From MALUM NALU in Tambul
NARI, with support from Australian Centre for Integrated Agricultural Research (ACIAR), has developed new PLB-resistant clones, which were showcased at its field day at the high altitude highlands regional centre at Tambul, Western Highlands, yesterday (Saturday (March 19).
Farmers, visitors and NARI council members were able to see first-hand the new clones, which will be officially released at NARI's annual agricultural innovations show at Bubia outside Lae in May.
The disease – caused by a fungal agent called Pythorthora infastans - remains a major concern for potato farmers in PNG, as it is easily transported by wind under moist and humid conditions, especially so in the highlands where it can rapidly multiply and spread over long distances in short times.
It has, to an extent, been controlled by expensive chemical fungicides and integrated disease management (IDM) systems.
NARI research has identified the behavior and type of PLB present in PNG, identified suitable chemical fungicides for PNG, and identified the PLB-resistant clones.
NARI director-general Dr Raghunath Ghodake told farmers, visitors and council members – who had their meeting in Tambul last Friday – that these outcomes would help PNG farmers to successfully grow potato again for cash income as well as food security.
"We now have three to four varieties of potato which are tolerant (to PLB)," he said.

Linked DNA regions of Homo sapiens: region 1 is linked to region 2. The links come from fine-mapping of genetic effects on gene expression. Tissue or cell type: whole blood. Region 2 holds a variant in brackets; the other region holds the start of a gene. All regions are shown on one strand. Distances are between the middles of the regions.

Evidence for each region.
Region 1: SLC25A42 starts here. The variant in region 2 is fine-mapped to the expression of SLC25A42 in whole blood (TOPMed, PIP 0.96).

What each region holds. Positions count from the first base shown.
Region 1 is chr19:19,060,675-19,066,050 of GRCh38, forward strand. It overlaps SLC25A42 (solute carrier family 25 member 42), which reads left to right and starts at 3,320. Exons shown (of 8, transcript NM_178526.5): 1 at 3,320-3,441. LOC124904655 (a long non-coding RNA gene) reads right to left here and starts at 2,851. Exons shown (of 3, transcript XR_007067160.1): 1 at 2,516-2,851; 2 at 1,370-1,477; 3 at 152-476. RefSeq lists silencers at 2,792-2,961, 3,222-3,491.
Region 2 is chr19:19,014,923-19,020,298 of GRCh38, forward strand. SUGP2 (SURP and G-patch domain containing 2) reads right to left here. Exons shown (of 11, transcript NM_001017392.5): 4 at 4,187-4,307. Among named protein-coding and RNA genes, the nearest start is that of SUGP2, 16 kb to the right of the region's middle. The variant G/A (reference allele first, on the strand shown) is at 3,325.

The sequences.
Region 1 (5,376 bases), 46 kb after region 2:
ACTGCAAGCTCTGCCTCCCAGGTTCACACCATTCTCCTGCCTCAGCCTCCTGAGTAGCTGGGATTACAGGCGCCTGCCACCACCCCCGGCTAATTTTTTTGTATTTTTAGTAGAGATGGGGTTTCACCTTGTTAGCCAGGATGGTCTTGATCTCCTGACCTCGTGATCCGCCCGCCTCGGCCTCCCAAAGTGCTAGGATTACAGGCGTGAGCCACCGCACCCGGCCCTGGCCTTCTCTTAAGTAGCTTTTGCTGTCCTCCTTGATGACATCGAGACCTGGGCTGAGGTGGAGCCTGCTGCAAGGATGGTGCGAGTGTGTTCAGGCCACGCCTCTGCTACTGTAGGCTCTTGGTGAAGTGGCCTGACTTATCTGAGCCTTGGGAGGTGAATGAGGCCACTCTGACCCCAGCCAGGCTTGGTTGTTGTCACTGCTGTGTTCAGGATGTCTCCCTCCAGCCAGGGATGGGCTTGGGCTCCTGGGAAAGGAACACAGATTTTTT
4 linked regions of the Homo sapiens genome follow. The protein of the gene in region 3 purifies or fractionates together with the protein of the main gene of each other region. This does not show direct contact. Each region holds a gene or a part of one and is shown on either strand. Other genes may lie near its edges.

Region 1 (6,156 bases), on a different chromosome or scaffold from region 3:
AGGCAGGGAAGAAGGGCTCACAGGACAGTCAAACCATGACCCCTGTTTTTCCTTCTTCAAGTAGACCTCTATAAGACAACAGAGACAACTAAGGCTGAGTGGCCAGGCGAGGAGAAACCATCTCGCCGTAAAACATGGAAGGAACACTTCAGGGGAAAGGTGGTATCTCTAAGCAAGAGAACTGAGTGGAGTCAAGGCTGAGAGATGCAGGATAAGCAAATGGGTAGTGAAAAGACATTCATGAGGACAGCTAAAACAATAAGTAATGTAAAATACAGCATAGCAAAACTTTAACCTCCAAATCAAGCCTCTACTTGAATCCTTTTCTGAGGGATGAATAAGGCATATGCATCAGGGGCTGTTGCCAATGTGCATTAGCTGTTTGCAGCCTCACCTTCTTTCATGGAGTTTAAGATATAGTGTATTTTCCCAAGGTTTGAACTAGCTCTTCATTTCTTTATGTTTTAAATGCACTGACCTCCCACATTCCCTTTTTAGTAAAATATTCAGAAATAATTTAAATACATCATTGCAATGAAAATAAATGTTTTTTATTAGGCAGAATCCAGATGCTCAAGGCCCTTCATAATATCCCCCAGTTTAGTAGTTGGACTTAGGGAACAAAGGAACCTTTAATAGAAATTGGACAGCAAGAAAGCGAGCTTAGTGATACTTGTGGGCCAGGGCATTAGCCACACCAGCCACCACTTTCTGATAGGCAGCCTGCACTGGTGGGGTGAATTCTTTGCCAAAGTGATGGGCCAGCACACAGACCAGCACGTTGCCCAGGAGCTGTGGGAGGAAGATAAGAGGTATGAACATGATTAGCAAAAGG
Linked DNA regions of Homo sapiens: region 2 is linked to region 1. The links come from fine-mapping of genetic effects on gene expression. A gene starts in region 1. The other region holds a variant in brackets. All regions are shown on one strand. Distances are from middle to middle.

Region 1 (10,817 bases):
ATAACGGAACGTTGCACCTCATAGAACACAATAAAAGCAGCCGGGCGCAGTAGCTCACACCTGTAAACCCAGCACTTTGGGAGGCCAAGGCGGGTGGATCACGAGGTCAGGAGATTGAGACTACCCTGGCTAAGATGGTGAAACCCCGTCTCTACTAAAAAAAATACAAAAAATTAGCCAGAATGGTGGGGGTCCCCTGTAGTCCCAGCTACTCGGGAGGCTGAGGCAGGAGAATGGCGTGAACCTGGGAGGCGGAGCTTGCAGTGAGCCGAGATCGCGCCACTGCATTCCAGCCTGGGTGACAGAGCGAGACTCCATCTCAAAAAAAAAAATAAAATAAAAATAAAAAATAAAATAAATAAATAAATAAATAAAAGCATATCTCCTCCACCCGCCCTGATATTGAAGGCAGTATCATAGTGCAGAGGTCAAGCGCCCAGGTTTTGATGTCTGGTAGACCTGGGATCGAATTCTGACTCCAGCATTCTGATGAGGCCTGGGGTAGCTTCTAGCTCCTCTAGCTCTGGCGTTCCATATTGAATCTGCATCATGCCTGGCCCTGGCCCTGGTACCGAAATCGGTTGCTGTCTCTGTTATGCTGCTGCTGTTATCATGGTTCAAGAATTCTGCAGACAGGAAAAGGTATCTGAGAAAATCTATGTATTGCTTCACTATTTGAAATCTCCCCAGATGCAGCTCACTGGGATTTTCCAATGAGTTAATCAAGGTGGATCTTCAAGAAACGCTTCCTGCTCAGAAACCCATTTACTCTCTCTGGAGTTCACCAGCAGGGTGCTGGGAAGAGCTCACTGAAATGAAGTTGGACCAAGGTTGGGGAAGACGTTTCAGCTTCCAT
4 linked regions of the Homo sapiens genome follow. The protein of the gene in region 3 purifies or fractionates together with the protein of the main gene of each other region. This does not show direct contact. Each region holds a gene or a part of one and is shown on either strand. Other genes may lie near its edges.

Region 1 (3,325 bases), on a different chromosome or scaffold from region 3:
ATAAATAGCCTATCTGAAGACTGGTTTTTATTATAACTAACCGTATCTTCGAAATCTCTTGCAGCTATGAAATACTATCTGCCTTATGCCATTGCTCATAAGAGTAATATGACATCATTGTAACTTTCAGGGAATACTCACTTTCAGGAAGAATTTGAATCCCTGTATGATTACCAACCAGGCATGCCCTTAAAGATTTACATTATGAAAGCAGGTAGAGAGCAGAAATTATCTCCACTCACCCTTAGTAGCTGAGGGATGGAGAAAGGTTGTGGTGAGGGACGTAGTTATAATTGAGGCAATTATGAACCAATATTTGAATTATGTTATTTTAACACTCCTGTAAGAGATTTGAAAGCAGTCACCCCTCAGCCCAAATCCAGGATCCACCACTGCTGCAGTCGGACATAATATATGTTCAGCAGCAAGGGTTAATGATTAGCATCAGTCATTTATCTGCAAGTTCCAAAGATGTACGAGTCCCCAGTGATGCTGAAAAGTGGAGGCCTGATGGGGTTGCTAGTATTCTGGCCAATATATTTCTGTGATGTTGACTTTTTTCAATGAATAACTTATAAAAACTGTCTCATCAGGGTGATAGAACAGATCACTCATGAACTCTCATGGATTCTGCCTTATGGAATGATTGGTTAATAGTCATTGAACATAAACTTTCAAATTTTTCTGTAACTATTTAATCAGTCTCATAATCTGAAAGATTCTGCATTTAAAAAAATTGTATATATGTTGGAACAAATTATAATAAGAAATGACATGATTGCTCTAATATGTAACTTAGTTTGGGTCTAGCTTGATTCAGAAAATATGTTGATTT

"These will be released in May (at NARI's agricultural innovations show).
"These can be grown here at Tambul and people throughout PNG will benefit.
"Other stakeholders like Fresh Produce Development Agency (FPDA), will also benefit from our research, and will provide seeds to farmers as well as extension services."
Apart from the work of NARI and FPDA in getting PNG's potato industry back on a firm foothold, an exciting independent potato project in Lagaip-Porgera, Enga province – spearheaded by local MP Philip Kikala – was also showcased at the field day.
The project, led by former NARI scientist Humphrey Saese, is aimed at building capacity for high health seeds and sustainable potato production in Lagaip-Porgera and involves construction of three screen houses for producing mini-tubers.
"We are building three screen houses to take in 12,000 plantlets," Saese said in Tambul.
"That capacity will produce about four tones of mini-tubers."
Saese said he expected about 50 tonnes of seed production by June this year in Lagaip-Porgera from the work they had already done, including training and extension programmes, as well as introducing PLB-resistant lines to farmers.